Among the many policy proposals supposedly intended to help those harmed by the COVID-19 pandemic and associated lockdowns is a fresh push to increase the minimum wage to $15 an hour. However, the minimum wage, though often a popular policy, hurts more than it helps. Although the federal minimum wage is set at $7.25, policymakers would be wise to remember the real minimum wage is $0. Perhaps the one silver lining of suddenly mandating $15 per hour would be the sudden and massive job losses so that no one could ever argue again that minimum wages don’t put people at that $0 no-job minimum.
The most fundamental laws of economics are the laws of supply and demand. When the price of a product is increased, in this case, labor, the demand for said product falls. The result of a minimum wage increase would be increased unemployment. The first minimum wage instituted in 1938 resulted in the loss of at least 40,000 jobs. A 2006 review of over 100 minimum wage studies found that about two-thirds found negative employment effects. The most recent study from the Congressional Budget Office projects that an increase in the minimum wage to $15 an hour would result in 1.4 million fewer jobs.
With uncertainty over future wage mandates, businesses will likely pursue cost-saving measures, such as investing in automation over hiring new employees. For example, many stores have already begun testing a cashier-less model to save on employment costs. While, to a degree, automation is unavoidable, a high minimum wage increases the speed of that trend. If advocates for raising the minimum wage succeed, consumers will likely begin to see dramatic changes in the services they receive, like eating at restaurants staffed by robots.
Beyond laying off workers, businesses also have the option of raising prices. As a general rule of thumb, when wages go up 10%, prices increase by an average of 0.7%. However, this rule does not hold constant across industries, with some industries having more dramatic responses to an increase in wages. For example, the price of coffee in Oakland, California, went up by up to 20% when the city raised its minimum wage to $12.25. The increases in the prices of labor-produced products results in lower demand, which further hurts a business’s profits and ability to hire and retain staff.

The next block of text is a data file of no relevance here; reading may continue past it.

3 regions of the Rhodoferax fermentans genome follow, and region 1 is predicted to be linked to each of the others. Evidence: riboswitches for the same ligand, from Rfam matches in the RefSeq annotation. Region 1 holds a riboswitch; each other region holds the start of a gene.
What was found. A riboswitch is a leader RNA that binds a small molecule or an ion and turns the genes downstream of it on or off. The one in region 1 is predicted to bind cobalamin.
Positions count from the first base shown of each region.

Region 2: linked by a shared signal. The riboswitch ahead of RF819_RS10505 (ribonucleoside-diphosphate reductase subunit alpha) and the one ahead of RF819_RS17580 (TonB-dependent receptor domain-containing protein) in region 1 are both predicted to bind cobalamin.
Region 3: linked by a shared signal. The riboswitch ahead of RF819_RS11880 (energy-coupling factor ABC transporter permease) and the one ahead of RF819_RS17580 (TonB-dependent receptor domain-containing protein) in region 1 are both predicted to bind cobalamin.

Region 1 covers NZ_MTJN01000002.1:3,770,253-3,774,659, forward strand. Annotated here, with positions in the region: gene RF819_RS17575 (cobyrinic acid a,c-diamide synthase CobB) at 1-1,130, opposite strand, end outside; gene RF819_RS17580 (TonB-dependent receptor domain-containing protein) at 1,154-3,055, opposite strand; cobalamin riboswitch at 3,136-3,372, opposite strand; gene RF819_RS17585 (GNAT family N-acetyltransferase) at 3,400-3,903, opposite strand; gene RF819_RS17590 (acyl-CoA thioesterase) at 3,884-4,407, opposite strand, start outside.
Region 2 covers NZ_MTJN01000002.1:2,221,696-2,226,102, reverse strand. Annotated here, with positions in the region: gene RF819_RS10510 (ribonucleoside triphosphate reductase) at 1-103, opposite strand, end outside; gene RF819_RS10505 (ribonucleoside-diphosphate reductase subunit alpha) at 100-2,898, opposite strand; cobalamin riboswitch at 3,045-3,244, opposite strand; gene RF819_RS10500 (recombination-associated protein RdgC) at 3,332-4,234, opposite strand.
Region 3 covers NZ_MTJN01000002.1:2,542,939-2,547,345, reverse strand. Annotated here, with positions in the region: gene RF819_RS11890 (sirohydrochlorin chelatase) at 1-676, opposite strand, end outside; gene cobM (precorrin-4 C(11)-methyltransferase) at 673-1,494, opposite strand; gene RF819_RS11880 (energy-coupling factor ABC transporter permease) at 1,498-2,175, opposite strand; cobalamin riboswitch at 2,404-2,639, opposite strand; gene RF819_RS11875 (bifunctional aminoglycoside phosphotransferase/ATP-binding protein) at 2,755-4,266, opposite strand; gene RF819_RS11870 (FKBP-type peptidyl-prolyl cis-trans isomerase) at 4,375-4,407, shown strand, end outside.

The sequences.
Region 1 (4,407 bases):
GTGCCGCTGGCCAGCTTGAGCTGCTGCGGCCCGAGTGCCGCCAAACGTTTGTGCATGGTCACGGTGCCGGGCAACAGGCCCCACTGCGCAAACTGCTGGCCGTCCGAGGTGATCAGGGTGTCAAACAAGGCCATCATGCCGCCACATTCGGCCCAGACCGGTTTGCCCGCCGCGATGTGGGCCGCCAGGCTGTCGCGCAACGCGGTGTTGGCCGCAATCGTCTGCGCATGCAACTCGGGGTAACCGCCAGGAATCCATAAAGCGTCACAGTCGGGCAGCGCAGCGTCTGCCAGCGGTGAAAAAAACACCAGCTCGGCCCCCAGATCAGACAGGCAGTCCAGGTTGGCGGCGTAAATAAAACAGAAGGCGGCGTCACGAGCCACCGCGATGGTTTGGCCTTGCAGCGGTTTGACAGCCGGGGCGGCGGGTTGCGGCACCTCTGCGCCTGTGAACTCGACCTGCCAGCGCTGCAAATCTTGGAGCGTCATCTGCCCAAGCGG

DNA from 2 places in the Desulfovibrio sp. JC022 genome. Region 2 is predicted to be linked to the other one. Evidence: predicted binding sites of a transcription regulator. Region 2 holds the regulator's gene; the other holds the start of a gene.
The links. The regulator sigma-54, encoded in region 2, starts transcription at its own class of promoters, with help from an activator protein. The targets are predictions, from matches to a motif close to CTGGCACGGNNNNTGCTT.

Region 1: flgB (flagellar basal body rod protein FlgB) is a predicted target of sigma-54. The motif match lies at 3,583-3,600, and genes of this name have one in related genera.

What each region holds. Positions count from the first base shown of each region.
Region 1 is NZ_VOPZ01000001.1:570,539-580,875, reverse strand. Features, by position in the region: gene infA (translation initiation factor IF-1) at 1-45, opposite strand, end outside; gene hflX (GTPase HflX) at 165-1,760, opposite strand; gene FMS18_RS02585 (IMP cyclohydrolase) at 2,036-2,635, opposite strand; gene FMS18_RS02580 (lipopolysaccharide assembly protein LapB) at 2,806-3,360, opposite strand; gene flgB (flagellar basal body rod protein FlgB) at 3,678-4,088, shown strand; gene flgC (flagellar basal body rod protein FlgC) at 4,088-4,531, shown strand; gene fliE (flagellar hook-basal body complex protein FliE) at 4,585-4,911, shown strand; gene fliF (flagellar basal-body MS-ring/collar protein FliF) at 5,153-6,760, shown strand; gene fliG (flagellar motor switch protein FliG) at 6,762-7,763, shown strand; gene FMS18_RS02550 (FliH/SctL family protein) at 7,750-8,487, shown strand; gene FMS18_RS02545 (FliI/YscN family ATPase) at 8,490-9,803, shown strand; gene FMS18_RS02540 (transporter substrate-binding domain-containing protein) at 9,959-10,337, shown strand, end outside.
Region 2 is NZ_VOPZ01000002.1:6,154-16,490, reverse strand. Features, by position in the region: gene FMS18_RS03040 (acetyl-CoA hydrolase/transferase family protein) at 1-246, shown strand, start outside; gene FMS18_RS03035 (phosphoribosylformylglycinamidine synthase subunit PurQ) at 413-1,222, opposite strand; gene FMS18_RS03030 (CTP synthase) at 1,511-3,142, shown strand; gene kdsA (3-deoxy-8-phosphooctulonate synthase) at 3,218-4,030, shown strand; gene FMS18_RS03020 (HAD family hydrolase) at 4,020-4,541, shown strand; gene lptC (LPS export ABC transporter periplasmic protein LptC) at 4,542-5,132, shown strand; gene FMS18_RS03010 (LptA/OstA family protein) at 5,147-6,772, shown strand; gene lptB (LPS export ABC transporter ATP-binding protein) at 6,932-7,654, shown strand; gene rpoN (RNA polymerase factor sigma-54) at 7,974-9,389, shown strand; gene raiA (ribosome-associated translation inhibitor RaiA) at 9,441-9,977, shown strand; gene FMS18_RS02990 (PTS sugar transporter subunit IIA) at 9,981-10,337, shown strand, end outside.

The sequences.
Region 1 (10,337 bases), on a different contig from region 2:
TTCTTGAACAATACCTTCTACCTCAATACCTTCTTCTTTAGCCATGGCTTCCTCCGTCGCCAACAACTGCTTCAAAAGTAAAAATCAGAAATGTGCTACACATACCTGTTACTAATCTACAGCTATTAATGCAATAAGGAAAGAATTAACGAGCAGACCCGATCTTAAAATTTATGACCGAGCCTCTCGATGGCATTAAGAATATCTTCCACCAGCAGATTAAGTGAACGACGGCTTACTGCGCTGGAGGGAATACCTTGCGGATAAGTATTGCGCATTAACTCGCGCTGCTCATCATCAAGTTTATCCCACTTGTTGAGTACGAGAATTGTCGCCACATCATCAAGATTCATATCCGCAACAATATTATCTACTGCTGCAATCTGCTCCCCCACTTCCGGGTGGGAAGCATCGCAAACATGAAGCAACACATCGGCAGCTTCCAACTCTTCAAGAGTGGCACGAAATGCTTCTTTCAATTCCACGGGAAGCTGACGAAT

A third option available to businesses looking to offset the consequences of a minimum wage hike is closing locations or halting expansions. In response to a Long Beach, California ordinance mandating that companies with more than 300 employees nationwide pay employees an extra $4 an hour, Kroger closed stores in the area. Similarly, in Oakland, the minimum wage increase caused Wal-Mart to close their store there.
Increasing the minimum wage does not even help lift workers out of poverty, as advocates claim. A study in 2010 found that state and federal minimum wage increases between 2003 and 2007 had no effect on state poverty rates. If anything, the likely effect of a minimum wage increase is quite the opposite—an increase in poverty levels. It logically follows that if there is an increase in the price floor on labor, then workers get laid off, as discussed above. Those no longer working are likely to slip into poverty with a $0 wage. While those who keep their jobs do gain, the overall effects on poverty are, at best, neutral. Income inequality, though, increases.
Small businesses have been hit particularly hard by COVID-19 restrictions, while large corporations have been able to swallow those losses with greater ease. This effect is also present in minimum wage increases. The reason many CEOs in recent years have jumped on board with raising the federal minimum wage is it helps to price out small-businesses competition. While small businesses are forced to either pay higher wages or close, larger corporations have the resources to invest in automation and other cost-saving measures.
The groups most impacted by a minimum wage increase are teenagers and young adults. This demographic is often paid lower wages commensurate with less experience and fewer hard or soft skills. If higher mandated wages result in greater unemployment among young adults, the consequences can be lifelong. According to one study, “those experiencing unemployment at an early age have years of lower earnings and an increased likelihood of unemployment ahead of them.”
Regulations imposed by lawmakers often have unintended consequences. While the goals of raising the minimum wage may be noble, they are better met through other policies such as eliminating artificial barriers to employment like occupational licensing. This would allow workers to transition to higher-skilled occupations more easily. Another alternative, though unthinkable to many policymakers, is to eliminate the minimum wage entirely. Allowing the market to set wages would lead to near full employment and increase the true average wage, which should include the $0 wages so many are forced into with unemployment by the minimum wage.
The opinions expressed in this blog are those of the author, and do not necessarily reflect the official position of 1889 Institute.